Chinese phone bills from one company that can be charged in cash or via an online payment service have soared to a record $1 million, making them one of the most expensive in the country.
Entergy, the nation’s largest power utility, announced the charges Thursday as part of a massive investigation into a $10.8 billion cyber attack that was blamed on North Korea, and the company said it would pay $50,000 to every customer who took part in the investigation.
In addition, Entergy said it is offering $2,500 to every consumer who was impacted by the hack.
The company said the cyber attack was carried out by China-based cyber criminals, not North Korea.
The bill includes fees for services like phone service and online payments, as well as fees for the use of phones, tablets and computers.
Entergy and its partners paid the bill in cash, Entergys spokesman Joe Zalcman said in an email.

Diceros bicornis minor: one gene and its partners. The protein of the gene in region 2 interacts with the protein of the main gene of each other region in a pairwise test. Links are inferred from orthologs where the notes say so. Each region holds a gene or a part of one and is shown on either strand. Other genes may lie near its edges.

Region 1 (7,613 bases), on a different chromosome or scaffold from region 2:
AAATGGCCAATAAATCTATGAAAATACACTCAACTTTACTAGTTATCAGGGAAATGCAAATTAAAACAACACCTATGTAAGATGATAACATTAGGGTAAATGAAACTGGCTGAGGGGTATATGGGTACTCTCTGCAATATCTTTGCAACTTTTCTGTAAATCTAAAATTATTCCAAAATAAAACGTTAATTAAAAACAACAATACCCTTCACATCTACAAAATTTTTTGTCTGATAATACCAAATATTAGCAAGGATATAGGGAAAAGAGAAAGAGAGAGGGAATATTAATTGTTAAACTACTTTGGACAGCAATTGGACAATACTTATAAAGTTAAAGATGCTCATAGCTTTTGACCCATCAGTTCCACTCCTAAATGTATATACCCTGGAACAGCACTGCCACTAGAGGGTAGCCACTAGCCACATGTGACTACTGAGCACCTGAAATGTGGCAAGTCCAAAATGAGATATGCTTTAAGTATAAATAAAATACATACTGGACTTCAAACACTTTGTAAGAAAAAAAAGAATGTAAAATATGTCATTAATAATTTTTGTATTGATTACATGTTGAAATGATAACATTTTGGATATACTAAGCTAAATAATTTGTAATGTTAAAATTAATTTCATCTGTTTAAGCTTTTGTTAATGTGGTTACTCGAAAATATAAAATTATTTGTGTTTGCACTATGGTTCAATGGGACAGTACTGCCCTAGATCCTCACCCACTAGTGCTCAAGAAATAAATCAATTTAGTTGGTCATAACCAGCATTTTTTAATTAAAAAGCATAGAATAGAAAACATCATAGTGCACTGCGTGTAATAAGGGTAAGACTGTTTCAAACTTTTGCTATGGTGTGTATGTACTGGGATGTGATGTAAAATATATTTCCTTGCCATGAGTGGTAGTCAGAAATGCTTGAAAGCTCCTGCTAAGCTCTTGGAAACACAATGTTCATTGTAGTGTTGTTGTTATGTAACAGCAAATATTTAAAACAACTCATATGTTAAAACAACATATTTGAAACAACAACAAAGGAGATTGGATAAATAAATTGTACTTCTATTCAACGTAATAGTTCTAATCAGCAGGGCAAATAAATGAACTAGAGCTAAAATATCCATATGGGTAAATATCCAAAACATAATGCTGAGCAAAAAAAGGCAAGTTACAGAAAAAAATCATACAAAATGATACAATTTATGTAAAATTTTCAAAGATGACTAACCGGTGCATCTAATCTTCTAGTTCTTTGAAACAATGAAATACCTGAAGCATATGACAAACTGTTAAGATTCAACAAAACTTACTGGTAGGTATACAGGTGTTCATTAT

“The total cost of this bill is $1.2 million, or $1 per person per day,” Zalcy said.
The total amount of the bill is still not known, Zalcer said, adding that it is a matter of some debate as to how much of that total should be paid.
“I would say that it’s a fairly significant sum,” Zolcy said, noting that a small fraction of the total bill is due to taxes and fees.
Entergys, one of five power companies in the U.N.-backed “Cyber-Shield” system, said it has a network of more than 1.5 million customers in the United States and Canada, which is among the biggest consumer markets for the utility.
Entergas, a subsidiary of Chinese company China Telecom, also is under investigation by U.K. authorities.
It is also under scrutiny for paying customers for Internet access, and for a plan it said it implemented in 2014 to help people with medical conditions access health care.
In a statement, Entergs spokesperson Brian Graziano said the company has not been contacted by the U:S.
authorities and is cooperating with the investigation.
“The cost of the bills is very low and it is very clear that these companies were not hacked by the North Koreans, but rather by their own customers who were using the services to pay their bills,” Graziani said.
Enterger said it will not pay any more than what it owes, and that it has offered a $50 credit to customers who have been affected.
The U. S. Justice Department is also investigating Entergy over charges it charged to the credit card of a woman who was charged $2.5,000 for an online bill.